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Listed under:  Science  >  Earth and space  >  Landforms  >  Continents  >  Antarctica
Video

Catalyst: Accelerating glaciers in Antarctica

Discover a white world in which glaciers are racing toward the sea at seven times their normal speed. This is what is happening in Antarctica now and the consequences will eventually be felt at your nearest beach. Travel with scientist Dr Paul Williams to see some stunning images of what is occurring around the fringes ...

Video

Catalyst: Chemical pollutants toxic to whales

Explore how chemical pollutants affect the Antarctic food web. A scientist shows that baleen whales are consuming Antarctic krill contaminated by accumulated residues of persistent organic pollutants (POPs) from pesticides and industrial chemicals. Find out why these pollutants are concentrated at the Earth's polar regions.

Video

Catalyst: Penguin wave better than a group hug!

Emperor penguins form a big, tightly packed huddle to keep warm in Antarctica, the coldest and windiest continent on Earth. But how do the ones on the outside of the huddle keep warm? Find out about a clever way of ensuring that no penguin is left out in the cold.

Video

Catalyst: Seals help climate research

Discover how seals are helping scientists study Antarctica, polar regions, oceans and climate change. Scientists use Weddell and southern elephant seals to gather data and monitor the way currents move heat around the world's oceans.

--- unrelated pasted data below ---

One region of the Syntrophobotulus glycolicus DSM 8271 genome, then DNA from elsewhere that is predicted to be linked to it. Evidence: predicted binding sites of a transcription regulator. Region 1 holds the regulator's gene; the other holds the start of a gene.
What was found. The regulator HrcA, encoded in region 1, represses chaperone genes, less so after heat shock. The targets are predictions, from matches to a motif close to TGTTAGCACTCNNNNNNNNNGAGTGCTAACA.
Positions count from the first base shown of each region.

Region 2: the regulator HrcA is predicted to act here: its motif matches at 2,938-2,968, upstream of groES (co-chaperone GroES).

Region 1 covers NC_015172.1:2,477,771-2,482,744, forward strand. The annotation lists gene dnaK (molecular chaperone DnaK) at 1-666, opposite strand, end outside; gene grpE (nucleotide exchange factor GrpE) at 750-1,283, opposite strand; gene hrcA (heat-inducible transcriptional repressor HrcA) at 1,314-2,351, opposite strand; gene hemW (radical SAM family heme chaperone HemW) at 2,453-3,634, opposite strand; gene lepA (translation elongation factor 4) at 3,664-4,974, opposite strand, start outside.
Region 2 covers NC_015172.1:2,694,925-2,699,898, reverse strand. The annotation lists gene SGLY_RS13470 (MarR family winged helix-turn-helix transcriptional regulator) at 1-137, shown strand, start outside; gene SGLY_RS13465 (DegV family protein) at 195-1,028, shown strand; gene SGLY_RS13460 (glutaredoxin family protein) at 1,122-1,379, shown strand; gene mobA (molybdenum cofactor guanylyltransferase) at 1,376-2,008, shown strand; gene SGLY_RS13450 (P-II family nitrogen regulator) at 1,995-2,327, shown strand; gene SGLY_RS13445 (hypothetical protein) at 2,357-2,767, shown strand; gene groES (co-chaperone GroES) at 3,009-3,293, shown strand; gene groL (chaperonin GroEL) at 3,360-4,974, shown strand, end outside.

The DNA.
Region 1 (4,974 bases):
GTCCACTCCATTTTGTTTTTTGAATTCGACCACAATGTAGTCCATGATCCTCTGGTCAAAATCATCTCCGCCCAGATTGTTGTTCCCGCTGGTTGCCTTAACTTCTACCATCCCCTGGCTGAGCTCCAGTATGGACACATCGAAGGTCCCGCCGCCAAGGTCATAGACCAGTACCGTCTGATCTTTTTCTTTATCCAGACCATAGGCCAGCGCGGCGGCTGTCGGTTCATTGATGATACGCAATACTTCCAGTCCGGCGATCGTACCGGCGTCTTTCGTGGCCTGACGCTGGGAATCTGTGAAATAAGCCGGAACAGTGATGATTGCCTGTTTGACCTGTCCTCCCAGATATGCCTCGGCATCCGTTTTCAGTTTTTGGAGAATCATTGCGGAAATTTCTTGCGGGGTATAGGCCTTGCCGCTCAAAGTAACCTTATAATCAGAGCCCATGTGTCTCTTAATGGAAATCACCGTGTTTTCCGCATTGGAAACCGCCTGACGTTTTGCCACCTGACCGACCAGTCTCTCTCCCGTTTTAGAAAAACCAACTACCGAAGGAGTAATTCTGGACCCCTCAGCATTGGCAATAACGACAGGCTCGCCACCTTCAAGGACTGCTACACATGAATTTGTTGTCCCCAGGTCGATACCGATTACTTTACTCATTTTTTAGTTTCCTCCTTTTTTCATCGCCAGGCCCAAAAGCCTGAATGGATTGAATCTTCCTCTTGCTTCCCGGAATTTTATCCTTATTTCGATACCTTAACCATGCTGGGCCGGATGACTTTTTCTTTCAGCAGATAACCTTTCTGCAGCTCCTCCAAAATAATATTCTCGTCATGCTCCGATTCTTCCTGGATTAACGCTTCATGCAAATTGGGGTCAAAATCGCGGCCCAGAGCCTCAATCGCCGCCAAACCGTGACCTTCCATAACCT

Video

Catalyst: Thinning ice sheet

Discover that that the massive ice sheet in East Antarctica has been losing mass since 2006 instead of growing, as was previously thought. Watch animations to see how scientists from NASA and Australia are using satellite technology and aerial monitoring to investigate the thickness of East Antarctica's ice sheet. Find ...

Image

Map of ocean gyres

This is a colour map showing the Earth's main ocean gyres - mounded circular currents - and the Antarctic circumpolar current. Segments of each gyre are colour-coded to show cold and warm currents.

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Working among vegetation on Antarctica

This is a colour photograph showing a scientist walking across the rocky surface of one of the Dry Valleys of Antarctica. In the foreground, patches of moss and lichen can be seen growing around a shallow stream of meltwater.

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A leopard seal on ice

This is a colour photograph of a leopard seal ('Hydrurga leptonyx') lying on an ice floe. The seal is long and sinuous, and has a small head and a dark grey dorsal surface with a lighter grey underbelly. The seal has recently eaten, and blood from its kill can be seen on the ice.

Interactive

Why is the ozone hole bigger in the less polluted southern hemisphere?

This article provides an excellent model of a scientific explanation. It addresses the question "if the atmosphere in the northern hemisphere is much more polluted than it is in the southern hemisphere, why is there an ozone hole in the south and not in the north?"

Interactive

Interactive maps